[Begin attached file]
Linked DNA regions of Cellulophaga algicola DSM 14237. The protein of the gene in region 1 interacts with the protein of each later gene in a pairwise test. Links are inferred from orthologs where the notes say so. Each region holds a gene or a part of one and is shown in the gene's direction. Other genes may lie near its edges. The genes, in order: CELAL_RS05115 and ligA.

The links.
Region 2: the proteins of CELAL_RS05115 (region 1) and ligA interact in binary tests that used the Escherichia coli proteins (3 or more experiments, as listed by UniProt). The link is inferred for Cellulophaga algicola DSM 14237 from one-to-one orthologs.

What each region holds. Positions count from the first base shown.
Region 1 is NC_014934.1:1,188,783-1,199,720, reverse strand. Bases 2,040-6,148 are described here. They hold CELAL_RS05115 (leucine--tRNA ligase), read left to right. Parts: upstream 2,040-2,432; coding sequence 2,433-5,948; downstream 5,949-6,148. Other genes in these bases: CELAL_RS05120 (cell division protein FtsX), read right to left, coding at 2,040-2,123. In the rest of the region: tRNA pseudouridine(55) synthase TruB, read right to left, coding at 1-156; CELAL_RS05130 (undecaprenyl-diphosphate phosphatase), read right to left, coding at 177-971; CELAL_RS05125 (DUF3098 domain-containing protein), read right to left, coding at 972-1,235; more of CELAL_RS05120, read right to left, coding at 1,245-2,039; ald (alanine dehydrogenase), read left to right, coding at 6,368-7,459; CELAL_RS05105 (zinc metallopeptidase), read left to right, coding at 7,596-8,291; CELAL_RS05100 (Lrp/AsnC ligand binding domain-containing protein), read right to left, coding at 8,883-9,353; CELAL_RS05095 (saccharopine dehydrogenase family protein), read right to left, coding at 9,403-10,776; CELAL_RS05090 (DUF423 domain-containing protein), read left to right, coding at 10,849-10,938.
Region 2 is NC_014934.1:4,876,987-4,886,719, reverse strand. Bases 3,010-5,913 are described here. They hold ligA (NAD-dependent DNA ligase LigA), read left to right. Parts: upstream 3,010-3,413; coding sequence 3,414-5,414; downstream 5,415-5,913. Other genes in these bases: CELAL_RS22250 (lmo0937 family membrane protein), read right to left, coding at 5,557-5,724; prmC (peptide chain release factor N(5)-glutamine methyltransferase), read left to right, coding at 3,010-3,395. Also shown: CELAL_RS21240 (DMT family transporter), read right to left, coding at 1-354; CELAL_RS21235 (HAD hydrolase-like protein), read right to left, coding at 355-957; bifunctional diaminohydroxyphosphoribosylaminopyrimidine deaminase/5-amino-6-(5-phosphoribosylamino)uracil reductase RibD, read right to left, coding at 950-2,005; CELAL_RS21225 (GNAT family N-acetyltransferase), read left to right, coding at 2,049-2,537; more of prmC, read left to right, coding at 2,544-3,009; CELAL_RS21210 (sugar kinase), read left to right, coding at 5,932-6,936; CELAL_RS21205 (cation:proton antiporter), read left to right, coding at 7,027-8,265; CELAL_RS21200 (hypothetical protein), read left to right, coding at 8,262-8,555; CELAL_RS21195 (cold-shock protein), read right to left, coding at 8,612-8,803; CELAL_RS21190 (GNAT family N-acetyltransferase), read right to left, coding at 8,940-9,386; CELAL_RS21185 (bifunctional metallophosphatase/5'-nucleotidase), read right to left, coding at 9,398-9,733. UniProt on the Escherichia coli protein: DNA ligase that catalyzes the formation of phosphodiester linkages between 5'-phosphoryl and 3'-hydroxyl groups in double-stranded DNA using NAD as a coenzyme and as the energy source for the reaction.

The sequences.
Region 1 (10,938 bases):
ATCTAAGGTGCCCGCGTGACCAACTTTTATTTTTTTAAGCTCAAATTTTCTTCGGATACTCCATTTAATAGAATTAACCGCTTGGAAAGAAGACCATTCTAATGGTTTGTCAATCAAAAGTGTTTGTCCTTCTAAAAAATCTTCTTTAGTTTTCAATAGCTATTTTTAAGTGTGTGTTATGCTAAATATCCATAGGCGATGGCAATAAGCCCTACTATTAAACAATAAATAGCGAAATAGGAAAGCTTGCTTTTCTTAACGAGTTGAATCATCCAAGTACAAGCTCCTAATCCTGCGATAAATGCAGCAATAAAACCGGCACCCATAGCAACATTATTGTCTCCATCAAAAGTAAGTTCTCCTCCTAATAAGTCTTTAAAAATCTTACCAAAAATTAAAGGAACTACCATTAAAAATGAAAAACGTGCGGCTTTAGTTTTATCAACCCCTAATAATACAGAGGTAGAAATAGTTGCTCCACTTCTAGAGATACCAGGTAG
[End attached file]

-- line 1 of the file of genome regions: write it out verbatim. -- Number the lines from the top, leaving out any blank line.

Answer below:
Linked DNA regions of Cellulophaga algicola DSM 14237. The protein of the gene in region 1 interacts with the protein of each later gene in a pairwise test. Links are inferred from orthologs where the notes say so. Each region holds a gene or a part of one and is shown in the gene's direction. Other genes may lie near its edges. The genes, in order: CELAL_RS05115 and ligA.